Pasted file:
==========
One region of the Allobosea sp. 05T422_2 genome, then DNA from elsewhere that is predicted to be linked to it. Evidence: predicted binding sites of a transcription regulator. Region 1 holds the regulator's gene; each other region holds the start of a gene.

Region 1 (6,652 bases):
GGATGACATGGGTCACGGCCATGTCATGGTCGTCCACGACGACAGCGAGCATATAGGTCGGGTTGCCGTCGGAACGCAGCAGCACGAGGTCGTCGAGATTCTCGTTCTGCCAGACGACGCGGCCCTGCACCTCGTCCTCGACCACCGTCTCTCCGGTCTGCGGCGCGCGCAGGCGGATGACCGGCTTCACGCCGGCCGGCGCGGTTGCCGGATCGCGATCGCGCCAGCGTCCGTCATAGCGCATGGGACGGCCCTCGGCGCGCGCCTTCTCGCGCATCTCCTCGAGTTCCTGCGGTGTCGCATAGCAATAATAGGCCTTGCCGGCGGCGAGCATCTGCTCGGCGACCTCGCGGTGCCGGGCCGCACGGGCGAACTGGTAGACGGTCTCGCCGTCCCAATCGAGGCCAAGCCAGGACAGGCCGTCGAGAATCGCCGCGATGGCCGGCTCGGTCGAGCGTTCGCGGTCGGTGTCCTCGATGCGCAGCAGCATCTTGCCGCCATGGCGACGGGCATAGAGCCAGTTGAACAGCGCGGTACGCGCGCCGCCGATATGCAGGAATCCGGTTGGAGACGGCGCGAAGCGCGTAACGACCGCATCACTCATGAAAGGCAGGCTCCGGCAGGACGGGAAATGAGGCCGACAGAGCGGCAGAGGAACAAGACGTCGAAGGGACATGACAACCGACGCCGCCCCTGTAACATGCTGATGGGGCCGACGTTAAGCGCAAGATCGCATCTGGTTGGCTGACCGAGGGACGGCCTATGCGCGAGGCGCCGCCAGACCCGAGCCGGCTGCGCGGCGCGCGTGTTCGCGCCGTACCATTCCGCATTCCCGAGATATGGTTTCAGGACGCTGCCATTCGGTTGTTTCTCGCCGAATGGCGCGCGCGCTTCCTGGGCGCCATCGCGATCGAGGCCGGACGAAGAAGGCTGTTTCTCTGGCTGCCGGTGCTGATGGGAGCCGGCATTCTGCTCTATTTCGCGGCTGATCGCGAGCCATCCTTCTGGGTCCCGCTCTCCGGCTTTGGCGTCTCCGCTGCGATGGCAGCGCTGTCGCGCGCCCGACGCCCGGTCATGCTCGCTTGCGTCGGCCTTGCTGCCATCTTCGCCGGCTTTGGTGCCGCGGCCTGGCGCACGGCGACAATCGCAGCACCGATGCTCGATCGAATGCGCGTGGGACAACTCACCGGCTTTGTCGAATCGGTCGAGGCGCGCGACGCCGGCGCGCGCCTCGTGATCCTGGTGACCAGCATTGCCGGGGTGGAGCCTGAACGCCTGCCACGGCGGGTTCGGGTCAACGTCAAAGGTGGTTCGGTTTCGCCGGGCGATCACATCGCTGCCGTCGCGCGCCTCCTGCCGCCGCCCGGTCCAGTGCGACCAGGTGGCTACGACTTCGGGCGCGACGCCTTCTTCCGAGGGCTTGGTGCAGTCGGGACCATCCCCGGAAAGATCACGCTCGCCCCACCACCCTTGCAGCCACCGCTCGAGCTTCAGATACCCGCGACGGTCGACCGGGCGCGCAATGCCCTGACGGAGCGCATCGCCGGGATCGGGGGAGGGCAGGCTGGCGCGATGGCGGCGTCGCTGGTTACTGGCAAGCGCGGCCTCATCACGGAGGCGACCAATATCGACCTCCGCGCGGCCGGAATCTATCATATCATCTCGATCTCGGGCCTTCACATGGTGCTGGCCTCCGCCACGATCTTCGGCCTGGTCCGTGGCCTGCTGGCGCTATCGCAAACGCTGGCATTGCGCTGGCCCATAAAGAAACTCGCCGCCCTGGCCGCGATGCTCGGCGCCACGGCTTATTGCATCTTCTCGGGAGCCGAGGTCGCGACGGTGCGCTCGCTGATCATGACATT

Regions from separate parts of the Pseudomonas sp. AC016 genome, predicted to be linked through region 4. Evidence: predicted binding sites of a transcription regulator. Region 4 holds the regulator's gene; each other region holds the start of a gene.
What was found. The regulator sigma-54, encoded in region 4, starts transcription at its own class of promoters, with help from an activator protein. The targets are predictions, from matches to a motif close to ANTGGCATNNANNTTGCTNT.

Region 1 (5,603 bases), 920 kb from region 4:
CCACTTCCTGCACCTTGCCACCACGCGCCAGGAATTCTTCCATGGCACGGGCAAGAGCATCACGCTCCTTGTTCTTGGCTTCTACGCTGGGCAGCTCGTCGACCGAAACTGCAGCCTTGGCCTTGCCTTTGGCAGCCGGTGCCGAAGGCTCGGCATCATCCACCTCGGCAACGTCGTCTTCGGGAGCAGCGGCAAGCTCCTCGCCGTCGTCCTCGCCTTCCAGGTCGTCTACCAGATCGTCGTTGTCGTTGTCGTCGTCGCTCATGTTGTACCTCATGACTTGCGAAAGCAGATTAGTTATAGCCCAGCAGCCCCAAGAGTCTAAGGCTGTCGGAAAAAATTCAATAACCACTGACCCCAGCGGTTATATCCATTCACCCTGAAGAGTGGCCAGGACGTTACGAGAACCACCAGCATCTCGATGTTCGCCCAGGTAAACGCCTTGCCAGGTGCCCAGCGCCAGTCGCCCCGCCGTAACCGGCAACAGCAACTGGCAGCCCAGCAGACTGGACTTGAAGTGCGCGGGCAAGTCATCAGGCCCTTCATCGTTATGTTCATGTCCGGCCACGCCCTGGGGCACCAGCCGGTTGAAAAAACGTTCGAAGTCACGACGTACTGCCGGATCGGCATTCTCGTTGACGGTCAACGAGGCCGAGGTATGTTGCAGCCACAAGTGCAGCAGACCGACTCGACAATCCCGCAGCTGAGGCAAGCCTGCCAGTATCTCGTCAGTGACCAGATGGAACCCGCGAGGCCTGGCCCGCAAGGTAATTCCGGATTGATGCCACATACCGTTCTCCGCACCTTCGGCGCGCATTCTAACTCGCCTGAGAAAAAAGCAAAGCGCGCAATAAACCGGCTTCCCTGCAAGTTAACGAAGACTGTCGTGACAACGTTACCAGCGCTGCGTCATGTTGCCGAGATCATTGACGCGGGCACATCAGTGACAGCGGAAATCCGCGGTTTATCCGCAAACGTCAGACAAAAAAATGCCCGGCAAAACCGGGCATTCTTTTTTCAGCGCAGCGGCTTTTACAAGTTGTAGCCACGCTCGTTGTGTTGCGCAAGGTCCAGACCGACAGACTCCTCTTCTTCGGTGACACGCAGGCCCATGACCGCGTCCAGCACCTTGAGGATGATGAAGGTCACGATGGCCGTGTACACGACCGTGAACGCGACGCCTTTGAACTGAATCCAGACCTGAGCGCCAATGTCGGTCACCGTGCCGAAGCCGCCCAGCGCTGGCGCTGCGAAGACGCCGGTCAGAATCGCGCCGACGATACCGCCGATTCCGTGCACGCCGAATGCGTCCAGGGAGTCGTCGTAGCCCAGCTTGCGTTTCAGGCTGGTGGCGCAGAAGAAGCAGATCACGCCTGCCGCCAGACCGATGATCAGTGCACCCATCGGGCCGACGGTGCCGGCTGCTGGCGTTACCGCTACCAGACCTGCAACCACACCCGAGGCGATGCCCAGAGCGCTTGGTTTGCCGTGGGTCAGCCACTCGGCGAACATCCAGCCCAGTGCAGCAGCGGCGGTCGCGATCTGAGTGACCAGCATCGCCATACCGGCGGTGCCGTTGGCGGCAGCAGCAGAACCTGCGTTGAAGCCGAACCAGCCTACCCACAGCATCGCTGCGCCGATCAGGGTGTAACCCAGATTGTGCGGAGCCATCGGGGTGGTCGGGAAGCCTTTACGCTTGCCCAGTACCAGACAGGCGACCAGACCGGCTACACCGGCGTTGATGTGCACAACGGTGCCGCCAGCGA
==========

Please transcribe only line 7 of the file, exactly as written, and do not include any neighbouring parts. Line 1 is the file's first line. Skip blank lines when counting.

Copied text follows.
CCACTTCCTGCACCTTGCCACCACGCGCCAGGAATTCTTCCATGGCACGGGCAAGAGCATCACGCTCCTTGTTCTTGGCTTCTACGCTGGGCAGCTCGTCGACCGAAACTGCAGCCTTGGCCTTGCCTTTGGCAGCCGGTGCCGAAGGCTCGGCATCATCCACCTCGGCAACGTCGTCTTCGGGAGCAGCGGCAAGCTCCTCGCCGTCGTCCTCGCCTTCCAGGTCGTCTACCAGATCGTCGTTGTCGTTGTCGTCGTCGCTCATGTTGTACCTCATGACTTGCGAAAGCAGATTAGTTATAGCCCAGCAGCCCCAAGAGTCTAAGGCTGTCGGAAAAAATTCAATAACCACTGACCCCAGCGGTTATATCCATTCACCCTGAAGAGTGGCCAGGACGTTACGAGAACCACCAGCATCTCGATGTTCGCCCAGGTAAACGCCTTGCCAGGTGCCCAGCGCCAGTCGCCCCGCCGTAACCGGCAACAGCAACTGGCAGCCCAGCAGACTGGACTTGAAGTGCGCGGGCAAGTCATCAGGCCCTTCATCGTTATGTTCATGTCCGGCCACGCCCTGGGGCACCAGCCGGTTGAAAAAACGTTCGAAGTCACGACGTACTGCCGGATCGGCATTCTCGTTGACGGTCAACGAGGCCGAGGTATGTTGCAGCCACAAGTGCAGCAGACCGACTCGACAATCCCGCAGCTGAGGCAAGCCTGCCAGTATCTCGTCAGTGACCAGATGGAACCCGCGAGGCCTGGCCCGCAAGGTAATTCCGGATTGATGCCACATACCGTTCTCCGCACCTTCGGCGCGCATTCTAACTCGCCTGAGAAAAAAGCAAAGCGCGCAATAAACCGGCTTCCCTGCAAGTTAACGAAGACTGTCGTGACAACGTTACCAGCGCTGCGTCATGTTGCCGAGATCATTGACGCGGGCACATCAGTGACAGCGGAAATCCGCGGTTTATCCGCAAACGTCAGACAAAAAAATGCCCGGCAAAACCGGGCATTCTTTTTTCAGCGCAGCGGCTTTTACAAGTTGTAGCCACGCTCGTTGTGTTGCGCAAGGTCCAGACCGACAGACTCCTCTTCTTCGGTGACACGCAGGCCCATGACCGCGTCCAGCACCTTGAGGATGATGAAGGTCACGATGGCCGTGTACACGACCGTGAACGCGACGCCTTTGAACTGAATCCAGACCTGAGCGCCAATGTCGGTCACCGTGCCGAAGCCGCCCAGCGCTGGCGCTGCGAAGACGCCGGTCAGAATCGCGCCGACGATACCGCCGATTCCGTGCACGCCGAATGCGTCCAGGGAGTCGTCGTAGCCCAGCTTGCGTTTCAGGCTGGTGGCGCAGAAGAAGCAGATCACGCCTGCCGCCAGACCGATGATCAGTGCACCCATCGGGCCGACGGTGCCGGCTGCTGGCGTTACCGCTACCAGACCTGCAACCACACCCGAGGCGATGCCCAGAGCGCTTGGTTTGCCGTGGGTCAGCCACTCGGCGAACATCCAGCCCAGTGCAGCAGCGGCGGTCGCGATCTGAGTGACCAGCATCGCCATACCGGCGGTGCCGTTGGCGGCAGCAGCAGAACCTGCGTTGAAGCCGAACCAGCCTACCCACAGCATCGCTGCGCCGATCAGGGTGTAACCCAGATTGTGCGGAGCCATCGGGGTGGTCGGGAAGCCTTTACGCTTGCCCAGTACCAGACAGGCGACCAGACCGGCTACACCGGCGTTGATGTGCACAACGGTGCCGCCAGCGA